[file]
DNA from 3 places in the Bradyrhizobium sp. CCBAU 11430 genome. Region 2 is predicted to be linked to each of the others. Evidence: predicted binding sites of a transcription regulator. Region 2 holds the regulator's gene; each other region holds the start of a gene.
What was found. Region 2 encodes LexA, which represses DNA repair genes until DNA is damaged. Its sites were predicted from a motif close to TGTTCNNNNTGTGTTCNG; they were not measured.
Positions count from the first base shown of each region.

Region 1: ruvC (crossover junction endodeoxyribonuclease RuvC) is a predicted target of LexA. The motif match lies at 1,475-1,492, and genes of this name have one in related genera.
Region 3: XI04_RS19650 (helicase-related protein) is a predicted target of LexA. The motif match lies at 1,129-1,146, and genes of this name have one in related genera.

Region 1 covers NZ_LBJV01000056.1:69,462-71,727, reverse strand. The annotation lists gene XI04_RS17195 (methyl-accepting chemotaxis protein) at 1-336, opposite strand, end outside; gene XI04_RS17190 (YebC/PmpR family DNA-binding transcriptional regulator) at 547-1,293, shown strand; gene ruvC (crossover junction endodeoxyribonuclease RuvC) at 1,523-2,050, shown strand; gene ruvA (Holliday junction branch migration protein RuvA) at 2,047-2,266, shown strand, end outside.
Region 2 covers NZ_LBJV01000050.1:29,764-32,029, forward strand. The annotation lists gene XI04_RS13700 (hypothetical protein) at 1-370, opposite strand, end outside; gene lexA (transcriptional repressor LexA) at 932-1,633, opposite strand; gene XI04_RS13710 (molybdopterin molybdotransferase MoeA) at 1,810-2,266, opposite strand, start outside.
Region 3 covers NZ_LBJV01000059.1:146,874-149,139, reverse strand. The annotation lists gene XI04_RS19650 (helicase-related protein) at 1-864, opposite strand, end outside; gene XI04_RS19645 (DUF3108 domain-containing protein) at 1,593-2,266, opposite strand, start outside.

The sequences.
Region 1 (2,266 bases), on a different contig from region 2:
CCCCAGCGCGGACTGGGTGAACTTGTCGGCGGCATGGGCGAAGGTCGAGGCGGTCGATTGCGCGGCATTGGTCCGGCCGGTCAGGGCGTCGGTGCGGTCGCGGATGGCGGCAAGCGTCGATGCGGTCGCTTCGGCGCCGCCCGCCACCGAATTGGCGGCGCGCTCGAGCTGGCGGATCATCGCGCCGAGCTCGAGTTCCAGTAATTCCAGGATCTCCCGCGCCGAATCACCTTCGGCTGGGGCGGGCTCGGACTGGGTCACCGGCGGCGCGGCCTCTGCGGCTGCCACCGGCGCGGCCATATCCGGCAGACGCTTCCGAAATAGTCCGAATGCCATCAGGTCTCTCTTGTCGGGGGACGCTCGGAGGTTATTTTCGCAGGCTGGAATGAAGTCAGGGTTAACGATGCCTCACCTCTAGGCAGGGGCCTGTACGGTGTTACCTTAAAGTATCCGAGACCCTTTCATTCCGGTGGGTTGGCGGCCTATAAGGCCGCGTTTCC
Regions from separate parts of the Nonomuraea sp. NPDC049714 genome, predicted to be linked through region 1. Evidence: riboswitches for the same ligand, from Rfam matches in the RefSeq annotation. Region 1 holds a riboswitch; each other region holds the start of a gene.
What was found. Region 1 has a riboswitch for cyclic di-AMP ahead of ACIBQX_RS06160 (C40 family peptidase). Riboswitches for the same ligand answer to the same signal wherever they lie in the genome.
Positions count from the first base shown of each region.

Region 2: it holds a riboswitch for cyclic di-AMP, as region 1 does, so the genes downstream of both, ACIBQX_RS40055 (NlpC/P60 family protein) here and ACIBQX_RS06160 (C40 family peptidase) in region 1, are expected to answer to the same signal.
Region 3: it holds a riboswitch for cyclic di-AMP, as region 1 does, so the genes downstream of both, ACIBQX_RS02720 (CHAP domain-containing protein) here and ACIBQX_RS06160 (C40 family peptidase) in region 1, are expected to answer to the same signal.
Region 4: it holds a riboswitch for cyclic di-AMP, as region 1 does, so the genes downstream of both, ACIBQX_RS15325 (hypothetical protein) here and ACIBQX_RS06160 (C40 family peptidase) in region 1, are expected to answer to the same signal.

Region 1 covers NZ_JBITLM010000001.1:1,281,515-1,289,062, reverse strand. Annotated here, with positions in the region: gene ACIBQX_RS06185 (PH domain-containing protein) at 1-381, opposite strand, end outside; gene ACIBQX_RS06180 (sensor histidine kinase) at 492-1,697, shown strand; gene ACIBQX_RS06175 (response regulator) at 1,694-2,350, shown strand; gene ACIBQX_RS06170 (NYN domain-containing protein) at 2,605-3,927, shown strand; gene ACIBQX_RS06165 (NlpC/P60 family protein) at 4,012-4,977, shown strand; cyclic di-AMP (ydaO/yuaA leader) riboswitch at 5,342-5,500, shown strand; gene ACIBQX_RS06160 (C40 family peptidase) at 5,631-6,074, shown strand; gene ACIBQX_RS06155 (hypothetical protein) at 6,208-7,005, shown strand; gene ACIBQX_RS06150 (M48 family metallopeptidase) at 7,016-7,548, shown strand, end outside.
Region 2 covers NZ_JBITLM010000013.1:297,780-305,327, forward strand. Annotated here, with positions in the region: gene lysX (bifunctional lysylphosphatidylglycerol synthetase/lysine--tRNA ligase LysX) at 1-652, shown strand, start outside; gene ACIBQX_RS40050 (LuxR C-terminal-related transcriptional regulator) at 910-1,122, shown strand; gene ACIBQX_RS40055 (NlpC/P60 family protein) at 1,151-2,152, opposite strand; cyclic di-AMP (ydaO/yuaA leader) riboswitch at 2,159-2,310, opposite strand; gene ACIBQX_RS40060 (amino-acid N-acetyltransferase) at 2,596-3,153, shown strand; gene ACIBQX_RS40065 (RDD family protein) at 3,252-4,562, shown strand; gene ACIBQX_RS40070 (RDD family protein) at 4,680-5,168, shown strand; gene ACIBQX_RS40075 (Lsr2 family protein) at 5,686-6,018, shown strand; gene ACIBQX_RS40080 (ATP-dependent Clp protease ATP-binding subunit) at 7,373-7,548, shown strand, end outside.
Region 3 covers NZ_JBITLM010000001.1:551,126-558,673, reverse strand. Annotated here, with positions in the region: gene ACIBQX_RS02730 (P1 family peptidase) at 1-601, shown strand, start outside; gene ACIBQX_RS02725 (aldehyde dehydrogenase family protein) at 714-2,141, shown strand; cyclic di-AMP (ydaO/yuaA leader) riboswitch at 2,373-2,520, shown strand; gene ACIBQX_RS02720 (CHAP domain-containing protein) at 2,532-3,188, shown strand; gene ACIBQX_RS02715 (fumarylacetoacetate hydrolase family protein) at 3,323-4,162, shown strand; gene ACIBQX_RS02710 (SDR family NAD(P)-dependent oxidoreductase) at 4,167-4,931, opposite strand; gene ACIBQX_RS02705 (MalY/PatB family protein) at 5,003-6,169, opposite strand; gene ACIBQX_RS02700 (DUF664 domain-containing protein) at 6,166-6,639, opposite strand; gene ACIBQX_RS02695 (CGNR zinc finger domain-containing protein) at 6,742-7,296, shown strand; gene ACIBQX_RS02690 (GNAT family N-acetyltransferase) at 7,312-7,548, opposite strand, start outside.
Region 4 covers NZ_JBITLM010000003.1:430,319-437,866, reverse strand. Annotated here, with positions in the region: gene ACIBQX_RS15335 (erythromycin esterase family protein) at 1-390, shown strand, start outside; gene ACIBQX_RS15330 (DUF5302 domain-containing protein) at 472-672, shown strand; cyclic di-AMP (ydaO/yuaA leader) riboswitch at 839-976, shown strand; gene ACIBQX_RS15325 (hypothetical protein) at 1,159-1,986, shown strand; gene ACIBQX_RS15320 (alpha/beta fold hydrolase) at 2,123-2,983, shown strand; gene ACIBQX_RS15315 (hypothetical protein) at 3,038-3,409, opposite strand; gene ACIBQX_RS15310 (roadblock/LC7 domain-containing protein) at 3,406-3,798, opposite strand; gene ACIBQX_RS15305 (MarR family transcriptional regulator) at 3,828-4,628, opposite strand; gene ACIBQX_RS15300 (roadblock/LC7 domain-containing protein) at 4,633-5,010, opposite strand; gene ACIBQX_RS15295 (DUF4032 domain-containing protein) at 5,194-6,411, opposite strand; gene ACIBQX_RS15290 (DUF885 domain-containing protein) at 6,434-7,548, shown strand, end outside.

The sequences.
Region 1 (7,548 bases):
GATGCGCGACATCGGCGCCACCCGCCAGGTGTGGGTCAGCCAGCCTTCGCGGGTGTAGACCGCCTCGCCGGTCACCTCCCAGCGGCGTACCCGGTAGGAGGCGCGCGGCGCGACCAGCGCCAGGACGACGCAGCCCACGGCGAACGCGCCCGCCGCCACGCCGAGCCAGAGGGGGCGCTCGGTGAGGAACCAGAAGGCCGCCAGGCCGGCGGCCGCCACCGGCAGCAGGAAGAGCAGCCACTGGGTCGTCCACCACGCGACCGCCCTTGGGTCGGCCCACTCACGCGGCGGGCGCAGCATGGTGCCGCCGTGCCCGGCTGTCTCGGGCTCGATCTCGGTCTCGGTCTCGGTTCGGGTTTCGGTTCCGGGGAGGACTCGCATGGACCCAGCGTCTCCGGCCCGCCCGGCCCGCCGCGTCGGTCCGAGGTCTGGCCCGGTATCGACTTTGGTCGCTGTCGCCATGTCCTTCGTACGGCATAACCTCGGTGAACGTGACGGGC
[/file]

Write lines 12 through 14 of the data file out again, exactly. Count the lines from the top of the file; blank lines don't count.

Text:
Regions from separate parts of the Nonomuraea sp. NPDC049714 genome, predicted to be linked through region 1. Evidence: riboswitches for the same ligand, from Rfam matches in the RefSeq annotation. Region 1 holds a riboswitch; each other region holds the start of a gene.
What was found. Region 1 has a riboswitch for cyclic di-AMP ahead of ACIBQX_RS06160 (C40 family peptidase). Riboswitches for the same ligand answer to the same signal wherever they lie in the genome.
Positions count from the first base shown of each region.